What kind of tumor did Sigmund Freud have



Sigmund Freud, the famous neurologist and founder of psychoanalysis, had a tumor that was diagnosed as a malignant epithelioma, which is now referred to as a squamous cell carcinoma. This type of cancer is typically associated with the epithelial cells that line the surfaces of the body, including skin, organs, and various glands.

Freud’s tumor was located in his mouth, which is an area commonly affected by squamous cell carcinomas due to various risk factors such as smoking and alcohol consumption. Freud was a heavy cigar smoker, which likely contributed to the development of his oral cancer.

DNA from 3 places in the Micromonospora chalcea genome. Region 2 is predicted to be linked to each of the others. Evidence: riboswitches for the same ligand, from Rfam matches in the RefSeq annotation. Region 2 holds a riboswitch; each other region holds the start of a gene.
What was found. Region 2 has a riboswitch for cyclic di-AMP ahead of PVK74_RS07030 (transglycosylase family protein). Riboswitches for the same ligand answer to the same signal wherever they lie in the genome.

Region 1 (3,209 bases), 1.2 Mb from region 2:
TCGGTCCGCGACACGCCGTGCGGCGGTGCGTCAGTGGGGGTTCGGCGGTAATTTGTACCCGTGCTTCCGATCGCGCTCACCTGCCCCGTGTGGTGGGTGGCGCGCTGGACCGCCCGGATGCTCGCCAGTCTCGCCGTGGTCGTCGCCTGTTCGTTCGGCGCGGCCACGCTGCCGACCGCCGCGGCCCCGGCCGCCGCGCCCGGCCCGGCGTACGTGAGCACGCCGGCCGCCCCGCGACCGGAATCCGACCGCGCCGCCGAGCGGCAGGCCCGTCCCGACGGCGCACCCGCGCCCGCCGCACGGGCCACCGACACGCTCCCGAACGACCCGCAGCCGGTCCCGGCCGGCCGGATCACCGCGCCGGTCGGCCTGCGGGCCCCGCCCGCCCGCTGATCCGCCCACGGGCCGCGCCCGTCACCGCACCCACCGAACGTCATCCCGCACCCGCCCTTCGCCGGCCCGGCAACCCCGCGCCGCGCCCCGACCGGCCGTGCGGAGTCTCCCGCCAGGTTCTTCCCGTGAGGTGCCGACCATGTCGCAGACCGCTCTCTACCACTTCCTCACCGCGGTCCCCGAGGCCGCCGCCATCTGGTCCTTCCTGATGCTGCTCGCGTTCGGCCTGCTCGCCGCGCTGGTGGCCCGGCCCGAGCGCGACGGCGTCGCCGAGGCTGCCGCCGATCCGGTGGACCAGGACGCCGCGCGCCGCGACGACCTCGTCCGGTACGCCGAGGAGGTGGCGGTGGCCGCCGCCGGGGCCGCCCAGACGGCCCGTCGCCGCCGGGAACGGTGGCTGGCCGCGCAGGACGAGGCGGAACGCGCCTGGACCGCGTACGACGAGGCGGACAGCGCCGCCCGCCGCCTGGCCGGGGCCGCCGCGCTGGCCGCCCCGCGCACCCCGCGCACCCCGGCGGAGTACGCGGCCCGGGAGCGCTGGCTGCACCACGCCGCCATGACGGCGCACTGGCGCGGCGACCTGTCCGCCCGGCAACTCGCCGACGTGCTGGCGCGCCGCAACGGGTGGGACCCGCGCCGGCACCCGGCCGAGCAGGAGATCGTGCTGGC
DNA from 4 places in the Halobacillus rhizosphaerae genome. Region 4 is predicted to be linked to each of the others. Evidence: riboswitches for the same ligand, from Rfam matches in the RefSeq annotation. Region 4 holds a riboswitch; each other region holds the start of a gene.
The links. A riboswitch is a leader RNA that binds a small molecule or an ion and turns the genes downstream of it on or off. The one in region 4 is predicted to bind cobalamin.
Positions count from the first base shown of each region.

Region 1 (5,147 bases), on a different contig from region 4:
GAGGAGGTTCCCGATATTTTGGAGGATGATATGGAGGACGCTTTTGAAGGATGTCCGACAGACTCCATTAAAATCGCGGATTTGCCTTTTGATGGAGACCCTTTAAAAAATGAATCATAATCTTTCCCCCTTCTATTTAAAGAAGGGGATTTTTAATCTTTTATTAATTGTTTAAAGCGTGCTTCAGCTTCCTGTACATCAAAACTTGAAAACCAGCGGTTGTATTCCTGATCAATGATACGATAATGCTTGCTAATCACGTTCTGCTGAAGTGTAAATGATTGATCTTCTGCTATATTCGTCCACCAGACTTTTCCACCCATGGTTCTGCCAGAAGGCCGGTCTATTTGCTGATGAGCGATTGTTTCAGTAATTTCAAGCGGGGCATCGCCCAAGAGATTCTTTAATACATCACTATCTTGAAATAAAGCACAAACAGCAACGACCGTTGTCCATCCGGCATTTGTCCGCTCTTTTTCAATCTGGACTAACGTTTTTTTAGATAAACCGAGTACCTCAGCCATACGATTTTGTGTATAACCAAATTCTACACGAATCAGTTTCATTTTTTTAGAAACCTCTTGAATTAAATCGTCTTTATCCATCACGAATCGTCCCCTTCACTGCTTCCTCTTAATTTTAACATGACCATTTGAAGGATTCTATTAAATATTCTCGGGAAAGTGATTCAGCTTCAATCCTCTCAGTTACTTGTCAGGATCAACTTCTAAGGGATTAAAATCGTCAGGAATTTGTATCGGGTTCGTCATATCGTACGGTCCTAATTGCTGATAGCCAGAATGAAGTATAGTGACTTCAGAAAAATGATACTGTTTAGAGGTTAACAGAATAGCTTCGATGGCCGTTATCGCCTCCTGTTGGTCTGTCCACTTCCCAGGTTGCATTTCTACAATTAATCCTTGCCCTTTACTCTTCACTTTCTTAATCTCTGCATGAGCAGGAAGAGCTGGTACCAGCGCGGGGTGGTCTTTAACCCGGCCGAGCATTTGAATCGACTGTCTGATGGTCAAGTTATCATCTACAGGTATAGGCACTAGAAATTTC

Over the course of 16 years, Freud endured more than 30 surgical procedures to address his cancer, including a radical surgery that removed his palate, parts of his jaw, and other tissues. He also suffered from significant pain and discomfort, which he managed with the use of cocaine and eventually with morphine as prescribed by his physicians.

It’s important to note that treatment options and understanding of oral cancer have significantly improved since Freud’s time, and current management may include a combination of surgery, radiation therapy, and chemotherapy, depending on the stage and specific characteristics of the tumor.

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